We are writing on behalf of students/trainees of the Applied Research Collaborations for Health (School of Health and Human Performance, Dalhousie University) to express deep concern and distress over the proposed re-classification of Health Promotion jobs from Healthcare to Clerical in the List of Classifications by DHA and Union with Proposed Redistribution. All previous versions of the List of Classifications maintained health promotion as a part of Healthcare positions.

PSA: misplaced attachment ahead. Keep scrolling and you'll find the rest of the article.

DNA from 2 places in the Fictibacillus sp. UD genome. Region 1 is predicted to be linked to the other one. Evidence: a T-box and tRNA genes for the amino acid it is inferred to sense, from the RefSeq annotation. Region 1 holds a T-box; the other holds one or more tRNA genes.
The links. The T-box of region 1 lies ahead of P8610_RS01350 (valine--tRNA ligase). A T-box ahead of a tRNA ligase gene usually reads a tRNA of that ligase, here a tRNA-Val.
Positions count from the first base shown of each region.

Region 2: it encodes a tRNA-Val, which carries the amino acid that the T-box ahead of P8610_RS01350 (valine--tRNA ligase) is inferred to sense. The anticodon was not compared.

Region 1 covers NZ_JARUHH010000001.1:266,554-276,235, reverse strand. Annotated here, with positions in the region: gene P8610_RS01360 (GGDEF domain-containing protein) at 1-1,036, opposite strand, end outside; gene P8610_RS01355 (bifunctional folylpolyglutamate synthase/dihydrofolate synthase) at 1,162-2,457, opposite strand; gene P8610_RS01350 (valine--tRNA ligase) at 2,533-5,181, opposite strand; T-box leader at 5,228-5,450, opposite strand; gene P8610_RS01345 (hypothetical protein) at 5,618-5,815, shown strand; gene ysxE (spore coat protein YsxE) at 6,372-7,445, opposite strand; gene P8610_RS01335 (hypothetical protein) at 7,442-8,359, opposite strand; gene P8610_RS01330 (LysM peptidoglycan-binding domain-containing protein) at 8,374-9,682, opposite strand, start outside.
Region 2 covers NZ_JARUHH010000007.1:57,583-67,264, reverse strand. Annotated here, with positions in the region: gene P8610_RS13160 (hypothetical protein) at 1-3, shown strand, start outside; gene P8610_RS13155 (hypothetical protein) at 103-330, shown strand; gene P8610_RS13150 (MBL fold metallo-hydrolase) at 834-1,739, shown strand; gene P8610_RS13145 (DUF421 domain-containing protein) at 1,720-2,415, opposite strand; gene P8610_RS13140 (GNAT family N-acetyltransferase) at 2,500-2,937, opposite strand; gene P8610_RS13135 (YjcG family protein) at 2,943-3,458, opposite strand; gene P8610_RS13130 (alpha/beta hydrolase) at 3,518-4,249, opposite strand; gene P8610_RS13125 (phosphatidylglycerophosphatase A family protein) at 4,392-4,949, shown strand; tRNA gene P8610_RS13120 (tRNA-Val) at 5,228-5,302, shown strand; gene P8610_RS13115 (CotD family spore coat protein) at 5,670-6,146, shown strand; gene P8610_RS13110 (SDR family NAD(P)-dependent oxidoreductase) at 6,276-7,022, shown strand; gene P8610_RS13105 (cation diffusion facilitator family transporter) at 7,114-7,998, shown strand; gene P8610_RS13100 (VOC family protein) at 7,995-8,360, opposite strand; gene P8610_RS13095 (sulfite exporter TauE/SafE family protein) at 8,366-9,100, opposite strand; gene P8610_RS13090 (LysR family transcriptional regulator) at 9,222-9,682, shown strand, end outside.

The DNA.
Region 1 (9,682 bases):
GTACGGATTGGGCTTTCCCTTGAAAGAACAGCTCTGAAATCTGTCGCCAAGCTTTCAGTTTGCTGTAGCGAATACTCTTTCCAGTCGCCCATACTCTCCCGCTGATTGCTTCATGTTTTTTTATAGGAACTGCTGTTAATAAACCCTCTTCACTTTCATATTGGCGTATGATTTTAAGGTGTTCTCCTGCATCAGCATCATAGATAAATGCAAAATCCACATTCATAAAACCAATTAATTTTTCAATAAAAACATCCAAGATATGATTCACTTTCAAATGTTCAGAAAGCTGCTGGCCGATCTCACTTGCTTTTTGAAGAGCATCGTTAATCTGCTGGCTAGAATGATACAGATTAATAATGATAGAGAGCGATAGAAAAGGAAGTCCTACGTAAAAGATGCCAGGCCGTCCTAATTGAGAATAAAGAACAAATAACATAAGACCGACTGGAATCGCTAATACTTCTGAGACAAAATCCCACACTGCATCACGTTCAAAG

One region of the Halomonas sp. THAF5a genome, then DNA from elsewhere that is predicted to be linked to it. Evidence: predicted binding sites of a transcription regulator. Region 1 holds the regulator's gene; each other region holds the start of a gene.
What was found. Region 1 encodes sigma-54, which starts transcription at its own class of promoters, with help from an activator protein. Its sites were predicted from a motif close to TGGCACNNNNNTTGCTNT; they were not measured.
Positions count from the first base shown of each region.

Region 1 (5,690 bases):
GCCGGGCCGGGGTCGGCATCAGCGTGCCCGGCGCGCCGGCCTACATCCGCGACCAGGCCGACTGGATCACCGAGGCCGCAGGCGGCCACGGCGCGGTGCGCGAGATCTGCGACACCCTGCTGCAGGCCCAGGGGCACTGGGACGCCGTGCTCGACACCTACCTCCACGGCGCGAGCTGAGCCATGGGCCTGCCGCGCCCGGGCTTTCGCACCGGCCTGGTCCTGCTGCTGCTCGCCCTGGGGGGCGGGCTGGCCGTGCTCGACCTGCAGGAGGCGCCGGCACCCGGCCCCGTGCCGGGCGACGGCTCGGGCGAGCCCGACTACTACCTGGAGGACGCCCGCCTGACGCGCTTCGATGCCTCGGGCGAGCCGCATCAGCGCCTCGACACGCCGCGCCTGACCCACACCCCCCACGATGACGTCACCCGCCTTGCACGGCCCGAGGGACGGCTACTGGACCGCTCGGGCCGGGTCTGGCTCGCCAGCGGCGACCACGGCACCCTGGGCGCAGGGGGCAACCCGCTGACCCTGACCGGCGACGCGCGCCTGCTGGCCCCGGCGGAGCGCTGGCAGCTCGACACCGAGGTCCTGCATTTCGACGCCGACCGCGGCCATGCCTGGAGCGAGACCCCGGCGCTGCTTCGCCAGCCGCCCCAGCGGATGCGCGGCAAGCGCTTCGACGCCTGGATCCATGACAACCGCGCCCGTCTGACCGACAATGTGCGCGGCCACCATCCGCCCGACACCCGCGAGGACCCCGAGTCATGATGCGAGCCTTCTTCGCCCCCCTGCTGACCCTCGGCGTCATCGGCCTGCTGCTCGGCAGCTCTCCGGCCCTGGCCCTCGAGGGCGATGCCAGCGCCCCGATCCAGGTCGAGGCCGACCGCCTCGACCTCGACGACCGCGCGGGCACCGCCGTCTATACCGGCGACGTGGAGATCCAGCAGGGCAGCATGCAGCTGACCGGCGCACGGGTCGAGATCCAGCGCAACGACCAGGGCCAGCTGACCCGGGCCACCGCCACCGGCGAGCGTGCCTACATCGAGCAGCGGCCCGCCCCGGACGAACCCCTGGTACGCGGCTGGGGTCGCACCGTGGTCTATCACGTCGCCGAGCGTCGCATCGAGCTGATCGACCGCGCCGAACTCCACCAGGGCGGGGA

As trainees in the field of Health Promotion, we believe that this redistribution undermines our discipline and represents a serious setback for health care reform in Nova Scotia. An abundance of evidence-based research has illustrated the critical need to step away from the individual and place focus on the social determinants of health and primary prevention strategies. Health Promotion is defined by the World Health Organization (WHO) in the Ottawa Charter for Health Promotion as “a process of enabling people to increase control over, and to improve, their health” and plays a vital role in changes needed in the health system. The field of Health Promotion moves beyond a focus on individual behaviour towards a wide range of social and environmental interventions.